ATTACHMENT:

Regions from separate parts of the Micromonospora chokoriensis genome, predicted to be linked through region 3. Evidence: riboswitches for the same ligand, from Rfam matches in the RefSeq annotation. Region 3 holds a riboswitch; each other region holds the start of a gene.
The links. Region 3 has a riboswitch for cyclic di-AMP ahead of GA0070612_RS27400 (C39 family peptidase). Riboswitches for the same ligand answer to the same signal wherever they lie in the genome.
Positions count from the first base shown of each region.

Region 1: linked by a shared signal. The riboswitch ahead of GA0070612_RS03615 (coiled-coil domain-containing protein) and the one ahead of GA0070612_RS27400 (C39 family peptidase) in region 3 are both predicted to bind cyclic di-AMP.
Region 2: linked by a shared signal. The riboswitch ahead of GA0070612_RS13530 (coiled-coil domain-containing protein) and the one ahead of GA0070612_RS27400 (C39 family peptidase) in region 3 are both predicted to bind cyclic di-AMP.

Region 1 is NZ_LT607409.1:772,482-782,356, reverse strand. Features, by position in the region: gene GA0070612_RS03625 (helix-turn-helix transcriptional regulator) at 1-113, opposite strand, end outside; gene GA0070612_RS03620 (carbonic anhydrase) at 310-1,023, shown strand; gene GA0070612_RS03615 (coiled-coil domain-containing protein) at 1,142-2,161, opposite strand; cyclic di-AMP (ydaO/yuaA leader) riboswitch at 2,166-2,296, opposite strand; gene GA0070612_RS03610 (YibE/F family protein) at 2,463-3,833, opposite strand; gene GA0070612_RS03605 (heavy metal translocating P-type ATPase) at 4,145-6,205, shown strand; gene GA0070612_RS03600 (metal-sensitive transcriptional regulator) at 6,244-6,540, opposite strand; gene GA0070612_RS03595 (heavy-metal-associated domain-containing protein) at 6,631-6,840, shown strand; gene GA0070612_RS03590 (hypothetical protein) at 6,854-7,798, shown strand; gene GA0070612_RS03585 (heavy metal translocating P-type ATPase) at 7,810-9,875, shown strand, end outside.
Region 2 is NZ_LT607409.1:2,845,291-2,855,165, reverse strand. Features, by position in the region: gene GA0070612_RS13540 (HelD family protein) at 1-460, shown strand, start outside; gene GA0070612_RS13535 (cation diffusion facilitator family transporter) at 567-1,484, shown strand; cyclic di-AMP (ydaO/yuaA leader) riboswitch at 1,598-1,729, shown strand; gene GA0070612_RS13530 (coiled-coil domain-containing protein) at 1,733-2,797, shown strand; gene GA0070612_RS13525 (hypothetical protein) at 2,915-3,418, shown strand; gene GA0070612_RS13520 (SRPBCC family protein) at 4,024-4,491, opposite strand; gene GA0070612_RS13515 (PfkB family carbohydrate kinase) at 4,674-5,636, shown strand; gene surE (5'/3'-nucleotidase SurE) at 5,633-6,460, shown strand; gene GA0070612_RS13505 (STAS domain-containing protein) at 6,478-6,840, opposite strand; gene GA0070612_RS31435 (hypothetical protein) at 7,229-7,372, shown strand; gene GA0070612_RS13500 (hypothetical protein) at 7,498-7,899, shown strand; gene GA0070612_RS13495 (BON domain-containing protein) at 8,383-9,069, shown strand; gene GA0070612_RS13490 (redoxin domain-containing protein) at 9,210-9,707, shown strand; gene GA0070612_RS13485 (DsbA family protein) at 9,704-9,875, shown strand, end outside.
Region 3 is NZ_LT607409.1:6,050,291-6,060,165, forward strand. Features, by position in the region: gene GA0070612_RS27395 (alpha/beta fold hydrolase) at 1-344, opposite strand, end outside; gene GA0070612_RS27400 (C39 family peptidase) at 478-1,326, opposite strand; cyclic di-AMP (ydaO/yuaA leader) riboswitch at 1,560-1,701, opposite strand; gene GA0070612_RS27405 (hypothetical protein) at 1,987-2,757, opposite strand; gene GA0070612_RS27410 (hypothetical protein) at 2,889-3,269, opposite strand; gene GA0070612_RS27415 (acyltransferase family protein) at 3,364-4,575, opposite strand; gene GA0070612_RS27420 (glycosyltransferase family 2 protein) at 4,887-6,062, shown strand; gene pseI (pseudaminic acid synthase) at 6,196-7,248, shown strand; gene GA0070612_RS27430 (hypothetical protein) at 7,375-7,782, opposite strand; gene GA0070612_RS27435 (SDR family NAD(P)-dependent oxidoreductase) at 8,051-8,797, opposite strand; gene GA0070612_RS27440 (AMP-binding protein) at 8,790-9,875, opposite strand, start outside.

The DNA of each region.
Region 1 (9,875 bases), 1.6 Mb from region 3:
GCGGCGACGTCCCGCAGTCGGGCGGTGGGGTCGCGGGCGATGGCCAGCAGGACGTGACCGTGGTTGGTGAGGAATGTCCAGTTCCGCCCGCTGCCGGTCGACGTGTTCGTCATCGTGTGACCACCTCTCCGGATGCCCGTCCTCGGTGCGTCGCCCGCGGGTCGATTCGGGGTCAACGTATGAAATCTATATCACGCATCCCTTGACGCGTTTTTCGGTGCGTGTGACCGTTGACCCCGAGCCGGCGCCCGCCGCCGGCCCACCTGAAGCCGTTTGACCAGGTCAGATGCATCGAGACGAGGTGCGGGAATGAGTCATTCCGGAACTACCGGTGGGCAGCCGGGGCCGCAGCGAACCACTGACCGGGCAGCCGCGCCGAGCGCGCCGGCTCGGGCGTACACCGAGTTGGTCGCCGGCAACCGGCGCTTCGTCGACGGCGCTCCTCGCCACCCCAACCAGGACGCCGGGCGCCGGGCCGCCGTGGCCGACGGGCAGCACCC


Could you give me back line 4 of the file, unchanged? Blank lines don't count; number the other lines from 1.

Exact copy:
Region 1: linked by a shared signal. The riboswitch ahead of GA0070612_RS03615 (coiled-coil domain-containing protein) and the one ahead of GA0070612_RS27400 (C39 family peptidase) in region 3 are both predicted to bind cyclic di-AMP.